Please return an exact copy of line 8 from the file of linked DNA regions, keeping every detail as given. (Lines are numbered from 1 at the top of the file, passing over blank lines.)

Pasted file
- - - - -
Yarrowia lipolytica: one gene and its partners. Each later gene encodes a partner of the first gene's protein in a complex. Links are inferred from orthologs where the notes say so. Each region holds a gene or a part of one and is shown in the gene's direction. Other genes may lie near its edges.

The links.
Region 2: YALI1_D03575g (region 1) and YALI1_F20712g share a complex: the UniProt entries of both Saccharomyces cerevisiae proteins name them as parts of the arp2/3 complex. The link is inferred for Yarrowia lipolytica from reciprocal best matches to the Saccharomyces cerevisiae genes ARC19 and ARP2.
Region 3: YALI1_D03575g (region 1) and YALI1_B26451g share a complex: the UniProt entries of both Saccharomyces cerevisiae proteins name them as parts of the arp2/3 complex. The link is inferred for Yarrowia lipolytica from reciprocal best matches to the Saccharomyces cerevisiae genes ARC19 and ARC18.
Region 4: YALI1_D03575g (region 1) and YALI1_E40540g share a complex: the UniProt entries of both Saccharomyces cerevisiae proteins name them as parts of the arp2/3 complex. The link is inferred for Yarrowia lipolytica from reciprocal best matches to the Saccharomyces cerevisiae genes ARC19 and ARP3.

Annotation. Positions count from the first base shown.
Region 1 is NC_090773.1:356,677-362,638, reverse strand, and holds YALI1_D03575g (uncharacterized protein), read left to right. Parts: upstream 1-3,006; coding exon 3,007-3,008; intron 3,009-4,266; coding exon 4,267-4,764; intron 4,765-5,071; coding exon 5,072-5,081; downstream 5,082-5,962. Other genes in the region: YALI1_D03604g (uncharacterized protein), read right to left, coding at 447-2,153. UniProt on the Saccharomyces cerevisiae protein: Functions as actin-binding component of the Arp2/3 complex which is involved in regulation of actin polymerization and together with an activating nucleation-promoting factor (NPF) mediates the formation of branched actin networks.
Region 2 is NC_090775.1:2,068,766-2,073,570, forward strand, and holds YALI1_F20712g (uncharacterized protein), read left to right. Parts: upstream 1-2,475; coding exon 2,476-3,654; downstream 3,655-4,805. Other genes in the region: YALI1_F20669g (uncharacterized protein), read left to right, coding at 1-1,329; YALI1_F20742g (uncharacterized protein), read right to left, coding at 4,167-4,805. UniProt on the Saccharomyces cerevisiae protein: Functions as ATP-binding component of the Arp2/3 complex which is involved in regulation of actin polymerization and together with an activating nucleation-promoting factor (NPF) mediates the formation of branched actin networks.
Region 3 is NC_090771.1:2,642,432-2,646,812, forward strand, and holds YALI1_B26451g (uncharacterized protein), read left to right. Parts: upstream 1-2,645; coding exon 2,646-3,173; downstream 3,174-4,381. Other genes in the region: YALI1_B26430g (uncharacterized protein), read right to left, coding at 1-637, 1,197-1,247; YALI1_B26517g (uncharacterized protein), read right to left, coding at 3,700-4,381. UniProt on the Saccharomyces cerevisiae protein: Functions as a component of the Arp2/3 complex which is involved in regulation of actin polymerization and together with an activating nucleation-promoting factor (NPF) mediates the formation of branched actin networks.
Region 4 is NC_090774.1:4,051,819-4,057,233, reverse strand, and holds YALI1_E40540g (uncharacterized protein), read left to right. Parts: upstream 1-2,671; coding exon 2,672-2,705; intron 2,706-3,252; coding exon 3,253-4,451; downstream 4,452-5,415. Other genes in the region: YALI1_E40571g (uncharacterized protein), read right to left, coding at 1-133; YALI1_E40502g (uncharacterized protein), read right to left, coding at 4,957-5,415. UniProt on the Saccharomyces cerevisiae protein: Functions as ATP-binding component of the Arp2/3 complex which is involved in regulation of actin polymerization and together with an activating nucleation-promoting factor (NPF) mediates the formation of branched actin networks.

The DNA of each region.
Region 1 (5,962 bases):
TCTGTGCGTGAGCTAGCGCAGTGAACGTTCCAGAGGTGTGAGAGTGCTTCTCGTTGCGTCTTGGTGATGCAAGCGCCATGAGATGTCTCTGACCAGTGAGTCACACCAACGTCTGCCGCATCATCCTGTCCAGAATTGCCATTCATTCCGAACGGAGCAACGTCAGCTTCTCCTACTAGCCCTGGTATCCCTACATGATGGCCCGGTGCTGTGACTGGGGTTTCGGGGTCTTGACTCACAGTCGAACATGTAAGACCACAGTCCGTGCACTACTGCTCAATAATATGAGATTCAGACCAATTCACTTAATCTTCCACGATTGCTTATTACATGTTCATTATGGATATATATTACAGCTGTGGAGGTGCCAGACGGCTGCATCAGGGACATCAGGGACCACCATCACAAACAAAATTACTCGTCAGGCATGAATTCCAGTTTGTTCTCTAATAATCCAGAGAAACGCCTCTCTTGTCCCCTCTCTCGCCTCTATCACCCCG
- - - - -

Region 2 is NC_090775.1:2,068,766-2,073,570, forward strand, and holds YALI1_F20712g (uncharacterized protein), read left to right. Parts: upstream 1-2,475; coding exon 2,476-3,654; downstream 3,655-4,805. Other genes in the region: YALI1_F20669g (uncharacterized protein), read left to right, coding at 1-1,329; YALI1_F20742g (uncharacterized protein), read right to left, coding at 4,167-4,805. UniProt on the Saccharomyces cerevisiae protein: Functions as ATP-binding component of the Arp2/3 complex which is involved in regulation of actin polymerization and together with an activating nucleation-promoting factor (NPF) mediates the formation of branched actin networks.